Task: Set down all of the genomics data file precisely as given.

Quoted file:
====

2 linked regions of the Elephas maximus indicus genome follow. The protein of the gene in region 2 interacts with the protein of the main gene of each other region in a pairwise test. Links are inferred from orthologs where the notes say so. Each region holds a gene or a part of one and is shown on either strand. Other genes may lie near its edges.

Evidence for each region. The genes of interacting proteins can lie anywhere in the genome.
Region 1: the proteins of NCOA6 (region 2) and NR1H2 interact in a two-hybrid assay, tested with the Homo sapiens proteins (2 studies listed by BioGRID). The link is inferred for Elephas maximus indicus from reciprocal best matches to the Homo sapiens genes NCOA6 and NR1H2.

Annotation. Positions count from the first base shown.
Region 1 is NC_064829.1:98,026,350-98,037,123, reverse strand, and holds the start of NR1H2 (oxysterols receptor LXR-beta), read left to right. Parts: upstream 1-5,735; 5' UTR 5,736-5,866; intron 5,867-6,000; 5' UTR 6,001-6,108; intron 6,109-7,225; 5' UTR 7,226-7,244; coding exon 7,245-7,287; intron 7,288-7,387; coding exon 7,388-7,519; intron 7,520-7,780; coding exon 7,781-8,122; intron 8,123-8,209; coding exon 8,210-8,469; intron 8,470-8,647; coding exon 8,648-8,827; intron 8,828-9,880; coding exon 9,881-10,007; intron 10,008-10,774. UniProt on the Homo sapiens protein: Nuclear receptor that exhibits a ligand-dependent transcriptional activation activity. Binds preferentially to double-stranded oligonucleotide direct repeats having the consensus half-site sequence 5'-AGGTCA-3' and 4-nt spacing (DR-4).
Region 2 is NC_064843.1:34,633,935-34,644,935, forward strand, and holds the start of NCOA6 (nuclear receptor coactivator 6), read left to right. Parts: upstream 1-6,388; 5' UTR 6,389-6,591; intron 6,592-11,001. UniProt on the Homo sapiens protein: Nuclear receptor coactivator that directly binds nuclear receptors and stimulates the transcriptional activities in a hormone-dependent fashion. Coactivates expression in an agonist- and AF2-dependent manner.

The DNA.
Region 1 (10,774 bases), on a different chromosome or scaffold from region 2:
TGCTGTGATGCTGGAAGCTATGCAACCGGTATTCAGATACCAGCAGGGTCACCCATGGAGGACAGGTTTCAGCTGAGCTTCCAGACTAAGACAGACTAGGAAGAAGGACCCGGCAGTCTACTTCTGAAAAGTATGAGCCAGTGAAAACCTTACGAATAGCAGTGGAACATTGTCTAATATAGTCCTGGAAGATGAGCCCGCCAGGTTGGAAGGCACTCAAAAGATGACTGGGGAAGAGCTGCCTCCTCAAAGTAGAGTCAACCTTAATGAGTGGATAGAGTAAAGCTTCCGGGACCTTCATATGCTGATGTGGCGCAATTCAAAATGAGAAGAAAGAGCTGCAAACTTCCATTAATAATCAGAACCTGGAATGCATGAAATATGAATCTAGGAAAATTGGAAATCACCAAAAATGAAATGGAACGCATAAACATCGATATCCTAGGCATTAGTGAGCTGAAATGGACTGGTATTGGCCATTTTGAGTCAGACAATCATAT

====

2 linked regions of the Elephas maximus indicus genome follow. The protein of the gene in region 2 interacts with the protein of the main gene of each other region in a pairwise test. Links are inferred from orthologs where the notes say so. Each region holds a gene or a part of one and is shown on either strand. Other genes may lie near its edges.

Evidence for each region. The genes of interacting proteins can lie anywhere in the genome.
Region 1: the proteins of NCOA6 (region 2) and NR1H2 interact in a two-hybrid assay, tested with the Homo sapiens proteins (2 studies listed by BioGRID). The link is inferred for Elephas maximus indicus from reciprocal best matches to the Homo sapiens genes NCOA6 and NR1H2.

Annotation. Positions count from the first base shown.
Region 1 is NC_064829.1:98,026,350-98,037,123, reverse strand, and holds the start of NR1H2 (oxysterols receptor LXR-beta), read left to right. Parts: upstream 1-5,735; 5' UTR 5,736-5,866; intron 5,867-6,000; 5' UTR 6,001-6,108; intron 6,109-7,225; 5' UTR 7,226-7,244; coding exon 7,245-7,287; intron 7,288-7,387; coding exon 7,388-7,519; intron 7,520-7,780; coding exon 7,781-8,122; intron 8,123-8,209; coding exon 8,210-8,469; intron 8,470-8,647; coding exon 8,648-8,827; intron 8,828-9,880; coding exon 9,881-10,007; intron 10,008-10,774. UniProt on the Homo sapiens protein: Nuclear receptor that exhibits a ligand-dependent transcriptional activation activity. Binds preferentially to double-stranded oligonucleotide direct repeats having the consensus half-site sequence 5'-AGGTCA-3' and 4-nt spacing (DR-4).
Region 2 is NC_064843.1:34,633,935-34,644,935, forward strand, and holds the start of NCOA6 (nuclear receptor coactivator 6), read left to right. Parts: upstream 1-6,388; 5' UTR 6,389-6,591; intron 6,592-11,001. UniProt on the Homo sapiens protein: Nuclear receptor coactivator that directly binds nuclear receptors and stimulates the transcriptional activities in a hormone-dependent fashion. Coactivates expression in an agonist- and AF2-dependent manner.

The DNA.
Region 1 (10,774 bases), on a different chromosome or scaffold from region 2:
TGCTGTGATGCTGGAAGCTATGCAACCGGTATTCAGATACCAGCAGGGTCACCCATGGAGGACAGGTTTCAGCTGAGCTTCCAGACTAAGACAGACTAGGAAGAAGGACCCGGCAGTCTACTTCTGAAAAGTATGAGCCAGTGAAAACCTTACGAATAGCAGTGGAACATTGTCTAATATAGTCCTGGAAGATGAGCCCGCCAGGTTGGAAGGCACTCAAAAGATGACTGGGGAAGAGCTGCCTCCTCAAAGTAGAGTCAACCTTAATGAGTGGATAGAGTAAAGCTTCCGGGACCTTCATATGCTGATGTGGCGCAATTCAAAATGAGAAGAAAGAGCTGCAAACTTCCATTAATAATCAGAACCTGGAATGCATGAAATATGAATCTAGGAAAATTGGAAATCACCAAAAATGAAATGGAACGCATAAACATCGATATCCTAGGCATTAGTGAGCTGAAATGGACTGGTATTGGCCATTTTGAGTCAGACAATCATAT